Dr David Chew from iCRAG, the Science Foundation Ireland (SFI) funded research centre in applied geosciences, has been announced as a recipient of the SFI Investigators Programme award, worth €500,000 over 5 years. The award will be used to develop a new image-based approach to dating calcite by the uranium-lead method.

SFI Investigators Programme awards support the development of world-class research capability and human capital in areas of science, technology, engineering and mathematics that demonstrably support and underpin enterprise competitiveness and societal development in Ireland. The Investigators Programme, with its focus on scientific excellence and impact will place Ireland’s researchers in a strong position to compete for Horizon 2020 research grants.

Dr Chew is a Funded Investigator in the field of hydrocarbons at iCRAG and Associate Professor at the School of Natural Sciences, Trinity College Dublin. Dr Chew’s research focusses on the thermal history of Ireland and its offshore basins, sedimentary provenance analysis and the application of geochronology and thermochronology to a variety of problems in the geosciences.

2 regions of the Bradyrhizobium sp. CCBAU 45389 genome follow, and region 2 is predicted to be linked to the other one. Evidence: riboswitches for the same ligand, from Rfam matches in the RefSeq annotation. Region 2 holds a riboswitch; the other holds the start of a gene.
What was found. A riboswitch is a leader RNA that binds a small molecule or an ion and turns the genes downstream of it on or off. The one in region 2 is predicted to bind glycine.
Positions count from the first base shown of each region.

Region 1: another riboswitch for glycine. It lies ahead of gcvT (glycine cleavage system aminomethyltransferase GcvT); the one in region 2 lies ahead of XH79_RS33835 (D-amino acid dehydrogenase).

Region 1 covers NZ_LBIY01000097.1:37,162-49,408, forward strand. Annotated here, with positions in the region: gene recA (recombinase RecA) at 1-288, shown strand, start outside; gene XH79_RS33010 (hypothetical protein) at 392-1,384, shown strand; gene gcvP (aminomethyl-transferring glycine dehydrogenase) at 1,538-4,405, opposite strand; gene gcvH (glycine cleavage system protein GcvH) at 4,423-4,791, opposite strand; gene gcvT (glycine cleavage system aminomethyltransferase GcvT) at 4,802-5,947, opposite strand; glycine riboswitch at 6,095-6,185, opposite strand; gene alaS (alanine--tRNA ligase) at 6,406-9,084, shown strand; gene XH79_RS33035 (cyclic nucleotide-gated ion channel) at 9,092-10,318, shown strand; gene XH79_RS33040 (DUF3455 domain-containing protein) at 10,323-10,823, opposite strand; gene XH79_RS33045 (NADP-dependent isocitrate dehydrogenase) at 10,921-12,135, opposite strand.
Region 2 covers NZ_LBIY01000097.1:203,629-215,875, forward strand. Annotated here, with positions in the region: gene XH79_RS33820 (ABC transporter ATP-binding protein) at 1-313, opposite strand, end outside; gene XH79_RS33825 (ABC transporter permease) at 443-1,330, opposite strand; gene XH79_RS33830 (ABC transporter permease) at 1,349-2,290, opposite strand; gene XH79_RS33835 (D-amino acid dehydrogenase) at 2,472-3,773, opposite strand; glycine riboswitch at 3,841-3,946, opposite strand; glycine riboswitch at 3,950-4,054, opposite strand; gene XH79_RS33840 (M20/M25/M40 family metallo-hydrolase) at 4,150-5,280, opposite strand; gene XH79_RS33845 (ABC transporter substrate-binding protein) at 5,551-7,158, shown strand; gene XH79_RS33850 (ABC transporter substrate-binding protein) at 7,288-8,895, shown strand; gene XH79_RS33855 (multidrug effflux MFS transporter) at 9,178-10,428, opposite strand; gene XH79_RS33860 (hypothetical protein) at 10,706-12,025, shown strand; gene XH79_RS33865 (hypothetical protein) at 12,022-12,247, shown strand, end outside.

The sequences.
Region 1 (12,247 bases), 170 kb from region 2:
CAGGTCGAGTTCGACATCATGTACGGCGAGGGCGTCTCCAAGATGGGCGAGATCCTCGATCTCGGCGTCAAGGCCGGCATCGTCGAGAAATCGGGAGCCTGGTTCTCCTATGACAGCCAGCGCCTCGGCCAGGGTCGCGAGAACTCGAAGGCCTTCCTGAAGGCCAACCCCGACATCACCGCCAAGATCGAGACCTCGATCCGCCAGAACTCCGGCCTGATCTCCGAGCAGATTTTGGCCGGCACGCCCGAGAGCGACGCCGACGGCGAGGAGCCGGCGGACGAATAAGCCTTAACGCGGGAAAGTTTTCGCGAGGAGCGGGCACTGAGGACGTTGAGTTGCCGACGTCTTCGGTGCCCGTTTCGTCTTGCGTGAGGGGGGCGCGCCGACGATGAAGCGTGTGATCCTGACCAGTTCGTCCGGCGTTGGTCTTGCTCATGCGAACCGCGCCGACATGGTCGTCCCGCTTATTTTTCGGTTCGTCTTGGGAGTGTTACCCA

Speaking at the announcement of his award, Dr Chew outlined the work that will be undertaken through this project:  “calcite is the major rock-forming mineral in limestones, and is a common mineral in veins in zinc and lead ore systems such as the world-class Irish zinc-lead mineral province.  This project will develop a new image-based approach to dating calcite by the uranium-lead dating method, using a laser-ablation system coupled to a mass spectrometer. Laser ablation involves the use of incident light to remove material from a solid surface. When coupled with mass spectrometry it is a powerful tool for quantitative chemical analysis. Isotopic dating of calcite has important industrial applications and also permits dating of carbonate rocks from key time periods in the ancient geological record, before the appearance of hard-bodied fossils.”

 

Present approaches to U-Pb dating of calcite suffer from large age uncertainties due to low U concentrations and/or high amounts of initial Pb.  Dr Chew’s work will generate U/Pb image maps that facilitate identification of high and low U/Pb portions of the rastered area, which can be sub-sampled to yield a sufficient spread on isochrons to yield U-Pb calcite age uncertainties as low as ±1%.